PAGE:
In the groove: How music can be torture

Jimi Hendrix

We often think about music in a positive way. Music has a  lot of benefits. It brings joy and happiness. It soothes the soul. Research has shown that blood flows more easily when music is played.

Here are some of the benefits of music: It elevates mood. It reduces stress, relieves symptoms of depression, stimulates memories, manages pain, eases pain, helps people eat less and it can be used in gym classes for recreational activities, apart from many other positive uses.

However, it is not all the time that music is used in a positive way. It can also be used in a negative fashion in some cases.

Listen to this:

Two weeks ago, I went out for lunch with a friend. We sat at a table outside the restaurant so that we could talk, only to find our conversation interrupted by a car blasting Dancehall music from a set of giant speakers in its trunk.

The music itself was fine—I might’ve liked it in some other time and place—but I thought about what happens when you don’t have control over what you’re listening to. The chap who was playing the loud music was definitely enjoying himself. He did not even consider the fact that he was disturbing people in the neighbourhood.

I was annoyed and my friend was surprised at the way I reacted: ”Stupid bugger!” I said. He said to me: “Fred, I thought you loved music. What is this now?” I told him that there is time and place for everything and that this idiot was interrupting our serious conversation by blasting his music in front of us.

We were fortunate enough as security came to our rescue and asked the driver to go away. That is one negative use of music that I experienced.

In discussions about negative uses of music, people sometimes ask whether or not the music in question is even music. But those discussions distract from the real issue, which is how the music is being used and its effect on people.

So, that whole discussion is self-serving. It’s related to people’s notions of what music should be, and whenever you use those “shoulds,” you’re not looking at what music really is, and you’re avoiding the real issue that should be up for discussion.

Imagine you have just come from work. You are tired and you want to go to sleep, but in your house there is a bunch of your children and their friends full of energy and playing loud music.

This is when music is sometimes used for sleep deprivation — loud music keeping someone awake. The body breaks down from lack of sleep. But there are symbolic uses too. Music has been used as torture in a lot of different contexts.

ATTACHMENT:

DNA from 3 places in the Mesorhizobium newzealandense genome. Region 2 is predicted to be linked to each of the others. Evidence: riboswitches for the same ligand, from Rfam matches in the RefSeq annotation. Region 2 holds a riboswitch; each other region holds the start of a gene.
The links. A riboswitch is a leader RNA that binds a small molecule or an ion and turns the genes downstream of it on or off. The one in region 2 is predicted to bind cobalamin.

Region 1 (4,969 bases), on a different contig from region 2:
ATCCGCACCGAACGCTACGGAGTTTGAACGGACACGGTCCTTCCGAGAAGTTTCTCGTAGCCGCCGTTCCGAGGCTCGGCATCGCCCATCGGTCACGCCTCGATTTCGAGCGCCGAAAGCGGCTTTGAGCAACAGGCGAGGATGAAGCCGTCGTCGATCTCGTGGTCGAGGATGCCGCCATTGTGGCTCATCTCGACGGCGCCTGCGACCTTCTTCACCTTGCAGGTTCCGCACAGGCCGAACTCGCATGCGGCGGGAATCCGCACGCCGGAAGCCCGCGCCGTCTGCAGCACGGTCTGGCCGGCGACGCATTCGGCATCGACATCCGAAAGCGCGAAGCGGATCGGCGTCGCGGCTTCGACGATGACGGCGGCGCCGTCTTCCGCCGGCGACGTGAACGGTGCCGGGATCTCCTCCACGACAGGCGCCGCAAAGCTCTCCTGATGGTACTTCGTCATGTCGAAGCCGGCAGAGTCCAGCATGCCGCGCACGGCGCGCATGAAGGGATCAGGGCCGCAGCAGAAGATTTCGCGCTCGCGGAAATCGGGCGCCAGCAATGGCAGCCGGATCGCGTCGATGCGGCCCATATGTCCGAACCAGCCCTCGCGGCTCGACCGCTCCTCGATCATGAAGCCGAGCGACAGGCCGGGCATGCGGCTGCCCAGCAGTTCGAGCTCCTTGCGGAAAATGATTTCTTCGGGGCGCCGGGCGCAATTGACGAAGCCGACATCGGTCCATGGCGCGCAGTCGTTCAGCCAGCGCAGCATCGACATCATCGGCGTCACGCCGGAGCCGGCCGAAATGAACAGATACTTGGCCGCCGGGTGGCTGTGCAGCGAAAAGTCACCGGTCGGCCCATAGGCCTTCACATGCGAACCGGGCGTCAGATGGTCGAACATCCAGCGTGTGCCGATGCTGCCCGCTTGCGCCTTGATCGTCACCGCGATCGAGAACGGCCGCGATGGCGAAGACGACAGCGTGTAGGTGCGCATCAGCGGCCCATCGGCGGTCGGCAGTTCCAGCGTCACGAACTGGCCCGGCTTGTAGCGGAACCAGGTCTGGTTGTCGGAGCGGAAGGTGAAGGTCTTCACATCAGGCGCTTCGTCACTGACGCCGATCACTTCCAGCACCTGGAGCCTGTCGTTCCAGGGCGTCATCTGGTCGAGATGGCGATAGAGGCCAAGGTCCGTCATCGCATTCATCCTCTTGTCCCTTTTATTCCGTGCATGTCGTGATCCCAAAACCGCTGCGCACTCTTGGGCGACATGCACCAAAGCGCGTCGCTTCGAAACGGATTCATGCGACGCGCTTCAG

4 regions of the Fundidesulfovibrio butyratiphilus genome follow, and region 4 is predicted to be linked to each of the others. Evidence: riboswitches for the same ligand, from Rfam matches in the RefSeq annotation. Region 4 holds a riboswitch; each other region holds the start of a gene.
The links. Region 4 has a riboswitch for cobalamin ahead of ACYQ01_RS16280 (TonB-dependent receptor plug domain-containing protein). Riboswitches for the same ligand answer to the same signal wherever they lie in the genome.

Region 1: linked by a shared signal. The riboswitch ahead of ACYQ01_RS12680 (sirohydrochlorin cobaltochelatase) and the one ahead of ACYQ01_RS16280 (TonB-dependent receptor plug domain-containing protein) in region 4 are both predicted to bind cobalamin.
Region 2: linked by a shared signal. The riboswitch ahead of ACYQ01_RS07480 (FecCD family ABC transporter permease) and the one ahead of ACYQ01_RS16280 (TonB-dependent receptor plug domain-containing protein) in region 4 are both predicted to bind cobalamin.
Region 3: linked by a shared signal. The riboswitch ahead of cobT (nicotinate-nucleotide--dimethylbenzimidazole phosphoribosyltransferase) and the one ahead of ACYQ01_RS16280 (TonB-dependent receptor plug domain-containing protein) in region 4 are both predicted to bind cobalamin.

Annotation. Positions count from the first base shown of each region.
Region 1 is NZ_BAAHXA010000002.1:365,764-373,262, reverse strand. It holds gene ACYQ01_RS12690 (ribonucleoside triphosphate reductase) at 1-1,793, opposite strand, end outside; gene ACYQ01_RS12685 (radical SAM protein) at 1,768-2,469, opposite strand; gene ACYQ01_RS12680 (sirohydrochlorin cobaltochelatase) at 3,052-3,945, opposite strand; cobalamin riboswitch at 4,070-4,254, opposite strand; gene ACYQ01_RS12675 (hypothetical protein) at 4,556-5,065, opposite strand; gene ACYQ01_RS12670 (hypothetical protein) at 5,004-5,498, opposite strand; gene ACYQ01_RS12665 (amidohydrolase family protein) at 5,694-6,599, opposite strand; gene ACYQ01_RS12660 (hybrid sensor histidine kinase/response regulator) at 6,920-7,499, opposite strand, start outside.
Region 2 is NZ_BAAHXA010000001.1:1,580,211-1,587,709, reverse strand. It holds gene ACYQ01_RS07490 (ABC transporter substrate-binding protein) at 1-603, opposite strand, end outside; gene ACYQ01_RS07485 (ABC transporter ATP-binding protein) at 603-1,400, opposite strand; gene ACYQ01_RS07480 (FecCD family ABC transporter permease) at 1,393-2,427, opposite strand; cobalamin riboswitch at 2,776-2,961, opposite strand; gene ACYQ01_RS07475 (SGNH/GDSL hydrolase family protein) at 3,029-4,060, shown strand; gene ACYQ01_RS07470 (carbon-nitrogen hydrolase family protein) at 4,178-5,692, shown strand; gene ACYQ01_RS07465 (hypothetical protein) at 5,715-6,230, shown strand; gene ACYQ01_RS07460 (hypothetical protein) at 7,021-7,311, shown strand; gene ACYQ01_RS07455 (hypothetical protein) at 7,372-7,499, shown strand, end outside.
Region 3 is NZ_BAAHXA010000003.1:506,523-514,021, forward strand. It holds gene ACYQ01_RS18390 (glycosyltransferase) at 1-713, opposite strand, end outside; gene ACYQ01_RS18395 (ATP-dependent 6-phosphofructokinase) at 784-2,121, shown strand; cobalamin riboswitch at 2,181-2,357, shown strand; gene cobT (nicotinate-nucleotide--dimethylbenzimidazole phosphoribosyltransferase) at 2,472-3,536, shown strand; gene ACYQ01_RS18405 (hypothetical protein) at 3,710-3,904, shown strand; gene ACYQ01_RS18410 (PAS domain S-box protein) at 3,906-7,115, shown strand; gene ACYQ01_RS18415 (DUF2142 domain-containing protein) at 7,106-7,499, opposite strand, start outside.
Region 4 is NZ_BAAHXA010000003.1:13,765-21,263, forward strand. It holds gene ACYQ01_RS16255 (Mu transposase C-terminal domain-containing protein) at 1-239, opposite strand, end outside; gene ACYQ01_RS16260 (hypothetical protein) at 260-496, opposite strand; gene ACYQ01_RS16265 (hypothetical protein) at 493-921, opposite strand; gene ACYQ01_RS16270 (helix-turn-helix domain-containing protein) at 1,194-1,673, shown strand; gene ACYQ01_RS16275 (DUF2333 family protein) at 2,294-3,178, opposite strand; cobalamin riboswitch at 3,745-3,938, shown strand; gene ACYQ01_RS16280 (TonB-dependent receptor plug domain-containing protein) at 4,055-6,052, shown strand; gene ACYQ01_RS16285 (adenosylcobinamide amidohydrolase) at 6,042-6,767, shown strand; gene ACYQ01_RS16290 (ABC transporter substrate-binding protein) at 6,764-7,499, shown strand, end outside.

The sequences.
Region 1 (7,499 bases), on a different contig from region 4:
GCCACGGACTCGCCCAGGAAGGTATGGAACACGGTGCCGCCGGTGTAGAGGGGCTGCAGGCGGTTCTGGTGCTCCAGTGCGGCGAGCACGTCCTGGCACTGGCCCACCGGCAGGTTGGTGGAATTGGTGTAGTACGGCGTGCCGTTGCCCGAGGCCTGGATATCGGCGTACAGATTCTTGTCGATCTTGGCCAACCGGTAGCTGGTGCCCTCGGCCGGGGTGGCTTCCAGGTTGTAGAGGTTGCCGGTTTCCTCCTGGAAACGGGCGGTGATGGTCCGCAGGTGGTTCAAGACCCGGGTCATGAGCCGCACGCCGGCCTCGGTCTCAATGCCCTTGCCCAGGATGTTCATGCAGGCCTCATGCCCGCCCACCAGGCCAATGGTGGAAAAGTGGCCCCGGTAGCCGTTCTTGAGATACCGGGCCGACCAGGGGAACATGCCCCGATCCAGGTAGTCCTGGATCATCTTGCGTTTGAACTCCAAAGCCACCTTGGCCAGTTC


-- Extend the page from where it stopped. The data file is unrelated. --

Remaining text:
A good example is when music was used in Nazi Germany’s concentration camps in the early hours of the morning to harass prisoners.

 That emotional impact, that interruption of thought, can be just as destructive as a physical response like loud music hurting the eardrum and interrupting sleep. It’s a good reminder that music can be used in a lot of different ways. Because when I’ve written about these topics, I have been asked, “Do you even like music?” I find that question wild, because I would think, if you do care about music, if you do love music, you want to know all that it can do. You want to know it in full. And part of knowing it in full is recognizing all these different ways it’s used. It had different goals, including political re-education, punishment or for dictatorships to assert their power.

Music can cause pain because of its emotional and psychological functions, greatly affecting our self-identity and emotions, both of which are targeted in torture. There are times when music is more effective for torture.

Examples are situations when people of opposing political parties who have had nasty experiences with each other are forced to sing songs of the party they hate in order to avoid being persecuted by those belonging to the other party. This results in depression, serious physical illnesses and suicides because our bodies link music with our memory, meaning and emotions.

It tends to be music that has some type of resonance within the particular political and cultural situation. The types of music that are used in torture contain a strong component of degrading and humiliating people.